“We’ve got a massive week next week against one of the best teams in the world away so I think we’re all excited about that challenge and it will be easy for us to turn our focus onto that when the time comes.

“We’re going to be disappointed tonight, and it is a tough one to get over, but that’s exactly what we are going to have to do.”

 

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About David Barnes 3891 Articles
David has worked as a freelance rugby journalist since 2004 covering every level of the game in Scotland for publications including he Herald/Sunday Herald, The Sunday Times, The Telegraph, The Scotsman/Scotland on Sunday/Evening News, The Daily Record, The Daily Mail/Mail on Sunday and The Sun.

5 Comments

  1. Could someone at the S.R.U. please stop the players and coaches speaking to the press. Andy Christies’ throwaway lines are as insulting to the fans as Gregor Townsends’. We are paying a small fortune for three games one year and two the next in the Six Nations , so please, do your talking on the pitch.

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  2. Sounds like Christie is the latest party sent out to parrot the SRO corporate line. Did any of the press present ask anything other than powderpuff questions?

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  3. Would any Scotland player come out and say “really we can’t handle it when teams get the upper hand” eh no. I don’t get how with the experience on the park there aren’t the players there who know what it’s like when teams are battering at the door. Anyway Scotland won’t win in Dublin because they really don’t have what it takes to go and turn ireland over. Tom English made the point that this group of players and coaches aren’t able to win a 6 nations because they can’t be consistent in games. He’s right and we’ve had 7 or 8 years of “learning”. Feel free to prove us wrong guys and win a triple crown.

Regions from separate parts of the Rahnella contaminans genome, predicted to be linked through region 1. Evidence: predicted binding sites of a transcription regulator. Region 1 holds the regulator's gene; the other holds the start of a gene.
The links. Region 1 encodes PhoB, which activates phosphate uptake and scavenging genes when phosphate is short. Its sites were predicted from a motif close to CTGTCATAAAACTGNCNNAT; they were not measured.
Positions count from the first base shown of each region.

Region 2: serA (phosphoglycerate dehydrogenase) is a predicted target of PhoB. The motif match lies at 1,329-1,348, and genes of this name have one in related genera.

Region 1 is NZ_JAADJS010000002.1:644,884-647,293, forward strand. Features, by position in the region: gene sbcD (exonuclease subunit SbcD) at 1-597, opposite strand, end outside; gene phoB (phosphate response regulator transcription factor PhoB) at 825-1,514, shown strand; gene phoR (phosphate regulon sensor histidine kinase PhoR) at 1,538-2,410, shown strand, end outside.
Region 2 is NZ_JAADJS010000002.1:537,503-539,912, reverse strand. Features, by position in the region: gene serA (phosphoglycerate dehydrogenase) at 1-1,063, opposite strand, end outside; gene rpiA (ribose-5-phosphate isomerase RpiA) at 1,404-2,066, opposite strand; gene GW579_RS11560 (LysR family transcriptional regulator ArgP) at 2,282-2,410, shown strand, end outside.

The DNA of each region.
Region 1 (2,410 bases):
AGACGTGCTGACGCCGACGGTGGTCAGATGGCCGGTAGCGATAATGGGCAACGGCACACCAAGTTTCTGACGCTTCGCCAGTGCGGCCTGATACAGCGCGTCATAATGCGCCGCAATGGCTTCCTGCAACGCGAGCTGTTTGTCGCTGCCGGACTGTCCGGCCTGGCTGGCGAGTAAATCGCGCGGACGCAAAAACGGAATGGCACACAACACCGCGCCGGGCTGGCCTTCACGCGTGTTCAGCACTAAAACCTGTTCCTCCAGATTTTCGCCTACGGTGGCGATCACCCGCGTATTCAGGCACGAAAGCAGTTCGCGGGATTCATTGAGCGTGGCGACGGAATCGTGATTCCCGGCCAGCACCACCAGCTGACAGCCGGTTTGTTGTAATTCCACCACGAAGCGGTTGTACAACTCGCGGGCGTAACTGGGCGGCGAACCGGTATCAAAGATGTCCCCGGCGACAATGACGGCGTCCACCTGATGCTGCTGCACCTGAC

4. ‘This team has got a brilliant mentality’?

    Christie is an excellent player but this is nothing but an empty platitude.

    Perhaps the mentality is good in training through the week, but come game time it completely goes to pot the moment the slightest bit of pressure is applied. How many times this tournament alone have we gone massive chunks of games scoring no points whatsoever, or conceding a horrendous procession of penalties?